Who’s going to win? Facebook or Google+?

After deactivating my Facebook account about a week ago, I started using Google’s relatively new social networking system, Google+. I’ve also been thinking about which social network will win out the most users in the long run. Several of my friends have already signed up for Google+, but Facebook still looks healthy and strong despite recent allegations about how they deal with user privacy. First off, a little bit of history behind these companies:

Google’s attempts at social networking

Google+ is not the company’s first attempt at social networking integration. Earlier in 2009 or so, the company launched Google Buzz, which could be accessed through a special tab in Gmail. It resembled Twitter in a fashion, but the commenting system gave it more of a Facebook feel. Despite the initial hype, the social networking platform fell flat on its face, and now the company is permanently discontinuing it. Another one of Google’s notable social networking products is Orkut, which, strangely, is very popular among Brazilians while in the rest of the world it seems that nobody has even heard of it.

But what about Facebook?

Facebook started off completely differently. No big company was involved in its creation; in fact, Harvard dropout Mark Zuckerburg created it from his Harvard dorm room. The site, originally called “The Facebook,” was intended for college students, but after seeing its popularity, Zuckerburg expanded it to the general public. Lately though, the social network has suffered from various lawsuits regarding user privacy, and even a movement aimed at getting users to deactivate their Facebook. Still, Facebook continues to grow at an astounding rate. At last count, 800 million users were registered, and the social networking giant continues to grow at an average of 3.5% per month.

So who’s going to win?

Google+ was released to the public with rave reviews. Some called it “a social networking revolution”, with its novel Circles feature allowing you to share content with only select groups of people. This attempt by Google seems much more formidable than some previous attempts, and looks on track to be the next big social networking platform. However, it is advisable to take this optimism with a grain of salt. Buzz was hailed as a “revolution”, but came tumbling down.

Facebook is still growing, and thankfully, they’ve implemented new features to help users manage what others see. Overall, they’ve done a good job of handling the lawsuits. The site has also been adding new features such as a chat sidebar, live updates of friends’ activities, and now a Timeline, to mixed reviews.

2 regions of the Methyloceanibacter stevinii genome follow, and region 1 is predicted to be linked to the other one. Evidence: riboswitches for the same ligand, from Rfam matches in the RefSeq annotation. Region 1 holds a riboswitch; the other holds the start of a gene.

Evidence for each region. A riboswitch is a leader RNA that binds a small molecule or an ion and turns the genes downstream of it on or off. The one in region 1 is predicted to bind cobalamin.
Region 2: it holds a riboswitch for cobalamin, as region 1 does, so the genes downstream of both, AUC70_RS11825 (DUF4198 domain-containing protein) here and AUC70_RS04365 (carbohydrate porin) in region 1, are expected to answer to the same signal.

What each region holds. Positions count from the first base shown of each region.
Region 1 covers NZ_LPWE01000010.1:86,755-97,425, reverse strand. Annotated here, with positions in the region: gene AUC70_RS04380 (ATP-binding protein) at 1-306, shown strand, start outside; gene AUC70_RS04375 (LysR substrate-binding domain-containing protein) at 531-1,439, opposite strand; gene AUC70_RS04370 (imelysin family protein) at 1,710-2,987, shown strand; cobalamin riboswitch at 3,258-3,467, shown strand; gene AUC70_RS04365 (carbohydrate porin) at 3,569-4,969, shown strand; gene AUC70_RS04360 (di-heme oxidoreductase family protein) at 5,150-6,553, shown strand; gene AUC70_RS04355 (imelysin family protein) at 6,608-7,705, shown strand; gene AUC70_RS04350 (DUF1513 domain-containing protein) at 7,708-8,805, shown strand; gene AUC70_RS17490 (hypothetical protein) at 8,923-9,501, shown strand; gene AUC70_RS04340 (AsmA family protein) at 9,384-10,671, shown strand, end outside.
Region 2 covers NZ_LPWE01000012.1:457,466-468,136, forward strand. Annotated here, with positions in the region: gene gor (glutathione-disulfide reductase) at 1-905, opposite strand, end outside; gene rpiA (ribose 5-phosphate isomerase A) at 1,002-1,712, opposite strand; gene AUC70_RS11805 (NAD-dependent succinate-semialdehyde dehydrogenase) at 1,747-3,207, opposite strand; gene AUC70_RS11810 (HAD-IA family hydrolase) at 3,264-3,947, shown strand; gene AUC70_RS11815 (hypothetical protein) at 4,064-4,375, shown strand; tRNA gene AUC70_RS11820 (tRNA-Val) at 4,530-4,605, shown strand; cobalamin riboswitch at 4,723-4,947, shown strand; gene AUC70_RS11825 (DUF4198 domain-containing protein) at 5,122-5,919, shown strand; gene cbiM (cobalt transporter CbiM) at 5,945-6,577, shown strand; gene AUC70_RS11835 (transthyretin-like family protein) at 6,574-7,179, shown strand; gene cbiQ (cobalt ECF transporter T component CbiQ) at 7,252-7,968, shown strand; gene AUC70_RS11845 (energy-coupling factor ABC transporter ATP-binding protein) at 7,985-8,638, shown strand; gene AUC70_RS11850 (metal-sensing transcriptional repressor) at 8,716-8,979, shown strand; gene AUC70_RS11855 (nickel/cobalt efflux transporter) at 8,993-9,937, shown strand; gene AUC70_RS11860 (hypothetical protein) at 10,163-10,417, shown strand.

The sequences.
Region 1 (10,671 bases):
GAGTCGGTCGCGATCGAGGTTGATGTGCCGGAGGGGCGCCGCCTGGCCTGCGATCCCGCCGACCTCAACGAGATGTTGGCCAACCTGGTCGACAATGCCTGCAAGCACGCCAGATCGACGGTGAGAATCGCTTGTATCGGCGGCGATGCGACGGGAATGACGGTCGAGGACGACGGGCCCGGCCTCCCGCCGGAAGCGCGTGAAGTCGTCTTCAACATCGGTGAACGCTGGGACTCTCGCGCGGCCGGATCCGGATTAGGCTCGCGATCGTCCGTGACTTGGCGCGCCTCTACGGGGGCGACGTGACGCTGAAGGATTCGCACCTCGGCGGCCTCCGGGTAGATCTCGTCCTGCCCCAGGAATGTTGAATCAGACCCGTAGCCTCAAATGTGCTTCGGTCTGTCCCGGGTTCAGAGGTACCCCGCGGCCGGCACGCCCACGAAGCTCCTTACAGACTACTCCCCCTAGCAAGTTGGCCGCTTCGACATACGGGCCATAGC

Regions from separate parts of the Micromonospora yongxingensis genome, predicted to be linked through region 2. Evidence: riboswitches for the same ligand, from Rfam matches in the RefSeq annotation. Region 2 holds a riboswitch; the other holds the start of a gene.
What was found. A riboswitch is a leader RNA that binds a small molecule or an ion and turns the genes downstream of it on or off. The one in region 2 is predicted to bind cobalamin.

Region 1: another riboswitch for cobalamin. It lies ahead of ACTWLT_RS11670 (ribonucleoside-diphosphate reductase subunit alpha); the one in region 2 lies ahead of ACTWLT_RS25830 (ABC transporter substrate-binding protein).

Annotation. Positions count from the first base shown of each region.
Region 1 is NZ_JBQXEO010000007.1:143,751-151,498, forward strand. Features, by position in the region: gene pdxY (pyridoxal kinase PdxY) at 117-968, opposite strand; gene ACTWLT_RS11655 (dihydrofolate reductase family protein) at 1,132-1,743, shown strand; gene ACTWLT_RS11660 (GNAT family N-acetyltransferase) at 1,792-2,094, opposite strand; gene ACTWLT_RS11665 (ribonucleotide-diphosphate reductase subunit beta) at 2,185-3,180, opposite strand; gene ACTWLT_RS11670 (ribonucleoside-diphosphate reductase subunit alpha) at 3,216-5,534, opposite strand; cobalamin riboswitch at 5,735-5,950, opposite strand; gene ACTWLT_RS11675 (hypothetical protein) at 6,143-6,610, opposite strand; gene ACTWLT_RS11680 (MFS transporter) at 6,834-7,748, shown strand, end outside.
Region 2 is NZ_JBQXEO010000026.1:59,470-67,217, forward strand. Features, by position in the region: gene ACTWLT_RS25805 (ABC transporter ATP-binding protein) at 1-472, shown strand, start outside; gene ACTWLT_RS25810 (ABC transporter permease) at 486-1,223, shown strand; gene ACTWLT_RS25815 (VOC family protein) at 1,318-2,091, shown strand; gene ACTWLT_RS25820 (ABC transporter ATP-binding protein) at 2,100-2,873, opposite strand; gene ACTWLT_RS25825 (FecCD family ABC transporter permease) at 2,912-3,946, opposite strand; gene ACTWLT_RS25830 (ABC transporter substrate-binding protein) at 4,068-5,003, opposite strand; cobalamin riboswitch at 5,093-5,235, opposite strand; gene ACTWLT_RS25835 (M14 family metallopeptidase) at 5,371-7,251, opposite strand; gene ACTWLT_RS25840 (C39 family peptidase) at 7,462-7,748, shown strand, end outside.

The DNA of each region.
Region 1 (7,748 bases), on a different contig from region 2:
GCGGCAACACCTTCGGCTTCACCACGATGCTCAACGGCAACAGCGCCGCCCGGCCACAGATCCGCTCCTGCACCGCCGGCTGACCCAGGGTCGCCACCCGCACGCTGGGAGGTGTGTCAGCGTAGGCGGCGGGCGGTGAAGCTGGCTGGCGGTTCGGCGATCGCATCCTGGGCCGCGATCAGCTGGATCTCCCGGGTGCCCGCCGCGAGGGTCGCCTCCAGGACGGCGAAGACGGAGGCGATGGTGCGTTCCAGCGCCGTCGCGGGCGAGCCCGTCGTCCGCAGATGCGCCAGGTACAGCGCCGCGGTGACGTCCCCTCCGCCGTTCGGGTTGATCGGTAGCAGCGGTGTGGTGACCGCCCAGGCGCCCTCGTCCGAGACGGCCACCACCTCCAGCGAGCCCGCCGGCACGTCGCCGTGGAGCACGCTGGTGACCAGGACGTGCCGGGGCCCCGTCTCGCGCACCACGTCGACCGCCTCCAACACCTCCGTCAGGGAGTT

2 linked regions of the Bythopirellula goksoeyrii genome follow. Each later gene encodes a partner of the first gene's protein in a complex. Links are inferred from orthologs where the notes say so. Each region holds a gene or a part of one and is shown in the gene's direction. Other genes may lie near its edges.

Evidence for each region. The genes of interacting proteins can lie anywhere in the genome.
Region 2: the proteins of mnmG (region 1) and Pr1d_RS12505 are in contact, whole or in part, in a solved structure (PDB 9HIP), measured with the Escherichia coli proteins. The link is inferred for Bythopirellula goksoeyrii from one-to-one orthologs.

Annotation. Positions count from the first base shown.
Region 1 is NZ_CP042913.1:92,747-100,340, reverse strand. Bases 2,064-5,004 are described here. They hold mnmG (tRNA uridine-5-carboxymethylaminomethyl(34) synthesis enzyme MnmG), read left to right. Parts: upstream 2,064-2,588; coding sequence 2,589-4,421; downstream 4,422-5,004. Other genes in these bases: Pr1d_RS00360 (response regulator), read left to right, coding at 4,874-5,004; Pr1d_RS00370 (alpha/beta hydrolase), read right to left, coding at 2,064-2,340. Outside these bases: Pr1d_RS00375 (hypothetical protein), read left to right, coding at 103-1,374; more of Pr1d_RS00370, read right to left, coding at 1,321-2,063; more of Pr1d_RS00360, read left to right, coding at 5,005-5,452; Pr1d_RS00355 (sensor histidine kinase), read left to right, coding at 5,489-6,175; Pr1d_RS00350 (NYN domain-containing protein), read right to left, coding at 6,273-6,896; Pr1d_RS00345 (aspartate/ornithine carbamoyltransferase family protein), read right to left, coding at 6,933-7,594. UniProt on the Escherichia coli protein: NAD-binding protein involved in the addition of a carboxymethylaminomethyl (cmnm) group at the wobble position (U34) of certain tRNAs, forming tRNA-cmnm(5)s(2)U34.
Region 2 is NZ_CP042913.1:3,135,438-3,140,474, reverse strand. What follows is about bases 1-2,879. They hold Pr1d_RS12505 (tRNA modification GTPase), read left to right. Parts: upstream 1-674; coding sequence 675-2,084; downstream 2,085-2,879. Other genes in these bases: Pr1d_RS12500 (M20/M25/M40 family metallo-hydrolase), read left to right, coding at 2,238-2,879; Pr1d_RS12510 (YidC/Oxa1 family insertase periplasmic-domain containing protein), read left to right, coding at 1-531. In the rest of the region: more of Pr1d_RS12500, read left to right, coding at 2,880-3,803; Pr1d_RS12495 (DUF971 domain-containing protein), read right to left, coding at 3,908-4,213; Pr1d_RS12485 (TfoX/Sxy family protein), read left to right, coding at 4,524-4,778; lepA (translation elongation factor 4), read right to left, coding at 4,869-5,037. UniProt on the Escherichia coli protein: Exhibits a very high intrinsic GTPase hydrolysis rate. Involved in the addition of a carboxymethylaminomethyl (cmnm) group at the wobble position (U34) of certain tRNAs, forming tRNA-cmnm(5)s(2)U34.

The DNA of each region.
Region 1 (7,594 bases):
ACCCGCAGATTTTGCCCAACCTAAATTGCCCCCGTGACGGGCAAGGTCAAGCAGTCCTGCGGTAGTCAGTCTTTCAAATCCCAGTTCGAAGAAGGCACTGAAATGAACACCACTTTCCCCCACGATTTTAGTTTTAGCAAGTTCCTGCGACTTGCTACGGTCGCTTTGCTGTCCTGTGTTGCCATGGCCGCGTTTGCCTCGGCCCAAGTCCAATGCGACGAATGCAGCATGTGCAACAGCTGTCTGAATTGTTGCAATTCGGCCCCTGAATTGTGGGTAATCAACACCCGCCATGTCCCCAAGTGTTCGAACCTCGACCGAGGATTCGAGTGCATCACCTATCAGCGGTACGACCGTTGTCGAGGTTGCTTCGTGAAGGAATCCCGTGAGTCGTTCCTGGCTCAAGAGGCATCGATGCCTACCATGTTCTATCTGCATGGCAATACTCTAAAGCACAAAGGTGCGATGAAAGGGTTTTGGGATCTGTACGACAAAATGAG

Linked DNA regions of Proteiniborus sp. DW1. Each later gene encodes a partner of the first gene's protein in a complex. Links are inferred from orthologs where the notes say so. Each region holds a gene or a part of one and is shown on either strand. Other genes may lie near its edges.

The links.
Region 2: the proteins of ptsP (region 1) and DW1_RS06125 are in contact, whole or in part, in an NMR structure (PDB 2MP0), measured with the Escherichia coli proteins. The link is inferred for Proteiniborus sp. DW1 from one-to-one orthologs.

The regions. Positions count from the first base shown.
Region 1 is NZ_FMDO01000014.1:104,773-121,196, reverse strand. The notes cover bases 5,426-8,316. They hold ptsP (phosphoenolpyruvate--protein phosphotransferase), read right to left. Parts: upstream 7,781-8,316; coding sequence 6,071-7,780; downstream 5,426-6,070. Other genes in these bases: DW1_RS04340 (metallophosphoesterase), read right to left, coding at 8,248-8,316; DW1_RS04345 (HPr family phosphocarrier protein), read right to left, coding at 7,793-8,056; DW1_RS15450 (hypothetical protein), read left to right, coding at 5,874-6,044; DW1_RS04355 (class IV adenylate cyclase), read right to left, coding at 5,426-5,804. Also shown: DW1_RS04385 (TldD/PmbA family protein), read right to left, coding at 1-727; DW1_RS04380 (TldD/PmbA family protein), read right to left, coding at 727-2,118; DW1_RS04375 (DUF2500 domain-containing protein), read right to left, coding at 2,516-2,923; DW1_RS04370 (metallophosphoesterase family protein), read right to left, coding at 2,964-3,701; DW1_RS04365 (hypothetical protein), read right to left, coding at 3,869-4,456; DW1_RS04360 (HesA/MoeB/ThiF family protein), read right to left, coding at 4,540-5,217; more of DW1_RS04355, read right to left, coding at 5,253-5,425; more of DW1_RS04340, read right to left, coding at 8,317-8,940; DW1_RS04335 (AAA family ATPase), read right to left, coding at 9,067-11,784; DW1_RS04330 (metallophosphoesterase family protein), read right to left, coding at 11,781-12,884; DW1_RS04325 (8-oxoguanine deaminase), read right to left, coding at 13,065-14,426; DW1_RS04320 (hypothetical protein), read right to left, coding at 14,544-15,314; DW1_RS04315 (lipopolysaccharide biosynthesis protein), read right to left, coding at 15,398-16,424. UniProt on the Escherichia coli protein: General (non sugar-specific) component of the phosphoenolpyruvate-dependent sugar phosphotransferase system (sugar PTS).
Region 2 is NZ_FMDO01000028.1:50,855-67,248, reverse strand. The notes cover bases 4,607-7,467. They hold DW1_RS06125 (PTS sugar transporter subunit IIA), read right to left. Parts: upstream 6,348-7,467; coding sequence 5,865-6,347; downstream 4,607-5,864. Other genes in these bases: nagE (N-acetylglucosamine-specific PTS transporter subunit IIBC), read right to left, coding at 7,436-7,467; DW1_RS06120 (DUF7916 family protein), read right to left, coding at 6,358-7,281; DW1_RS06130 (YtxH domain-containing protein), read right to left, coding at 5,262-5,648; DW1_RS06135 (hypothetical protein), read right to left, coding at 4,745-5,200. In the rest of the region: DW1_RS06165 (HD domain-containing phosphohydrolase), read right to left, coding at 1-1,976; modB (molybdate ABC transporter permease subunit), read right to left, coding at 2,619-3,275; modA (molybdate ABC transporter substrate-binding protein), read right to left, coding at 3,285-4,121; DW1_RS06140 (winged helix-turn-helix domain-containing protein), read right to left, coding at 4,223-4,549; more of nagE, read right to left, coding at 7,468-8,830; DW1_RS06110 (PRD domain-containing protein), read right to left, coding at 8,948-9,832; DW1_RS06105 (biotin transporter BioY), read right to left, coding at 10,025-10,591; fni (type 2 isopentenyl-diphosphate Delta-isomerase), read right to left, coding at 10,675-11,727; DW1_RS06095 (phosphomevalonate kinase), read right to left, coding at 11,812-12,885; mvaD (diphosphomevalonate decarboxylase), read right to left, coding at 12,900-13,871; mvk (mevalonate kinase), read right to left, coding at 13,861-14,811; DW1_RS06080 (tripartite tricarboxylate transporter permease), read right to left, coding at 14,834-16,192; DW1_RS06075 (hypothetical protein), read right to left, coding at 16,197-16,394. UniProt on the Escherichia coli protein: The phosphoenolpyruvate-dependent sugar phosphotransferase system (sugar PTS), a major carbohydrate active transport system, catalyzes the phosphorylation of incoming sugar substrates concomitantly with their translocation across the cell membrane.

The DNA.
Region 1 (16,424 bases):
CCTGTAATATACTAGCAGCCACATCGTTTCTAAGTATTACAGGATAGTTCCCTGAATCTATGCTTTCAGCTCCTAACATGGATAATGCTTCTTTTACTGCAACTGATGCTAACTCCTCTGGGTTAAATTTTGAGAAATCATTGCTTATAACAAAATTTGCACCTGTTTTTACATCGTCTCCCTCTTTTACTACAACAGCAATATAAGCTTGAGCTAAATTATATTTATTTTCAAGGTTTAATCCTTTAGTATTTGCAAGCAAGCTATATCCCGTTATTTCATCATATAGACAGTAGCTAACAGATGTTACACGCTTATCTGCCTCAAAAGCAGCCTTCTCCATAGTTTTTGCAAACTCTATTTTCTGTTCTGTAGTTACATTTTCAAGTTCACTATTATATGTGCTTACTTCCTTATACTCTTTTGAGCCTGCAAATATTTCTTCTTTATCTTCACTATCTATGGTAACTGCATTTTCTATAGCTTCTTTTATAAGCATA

Yet, in the end, only one of these platforms will become the Alpha Dog while the other sinks into obscurity. I believe that the freshness of Google+ will give it a huge initial surge in users. Besides, Google has long held its standing as the top search engine, and the integration of a social platform will bring many users. It seems that, for this war, Google+ will become the ultimate victor as Facebook sinks deeper into the privacy lawsuits.

Google Maps search suggestions suck.

Google Search suggestions are supposed to help you search faster, not clutter your space with a bunch of irrelevant search terms. While suggestions have worked well for Google Search and Google Image Search, they have proved a complete failure with Google Maps.

First of all, people already know what they’re looking for when they go to maps.google.com, especially if they’re trying to find a specific address. However, the suggestions just have to get in the way and display five totally irrelevant suggestions. I could imagine how suggestions would be useful when searching for a business like “pizza near chicago il”, but that’s one of the few times it’s only slightly useful.

So, Dear Google, please turn off Google Maps search suggestions. Thanks.

goooooooooooooooooooooooooooooooooooooooooooooooooooooooogle.com is better than google.com

That, my friends, is http://www.goooooooooooooooooooooooooooooooooooooooooooooooooooooooogle.com/ , aka G56ogle.com. It’s Google, but themed. Unlike Google’s themes which only allow you to select a photo that makes the homepage blind your eyes, G56ogle.com has pre-made themes that look just awesome. And yes, G56ogle.com uses Google, although it doesn’t have the same features. It’s still worth a try though.

How much time did Google Pacman waste us?

The answer: A lot.

According to Rescuetime.com, 4.82 million hours of time were wasted on PacMan. That translates into:

  • 300,000 days
  • 6,690 months [30d = 1m]
  • 550. years
  • 5.50 centuries

That’s almost half a millenium of time spent by the entire world population playing Google Pacman.

Additionally, when everyone found out that the Google Pacman logo was playable, $120 million dollars was lost in the global economy by the end of Sunday. On opening day, Google amassed 505 million unique visitors, and the game consumed around  5 million hours of work time.

This is the first time Google has done an interactive logo, but they’ve managed to place a significant dent in world productivity.

And additionally, you can still play Google Pacman by going to http://google.com/pacman .

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Note: All calculations given to 3 significant figures

Google redesigns itself, Part 2 [REBLOG]

Regarding my post yesterday about Google Search’s new interface, Google had some things to say about its new design: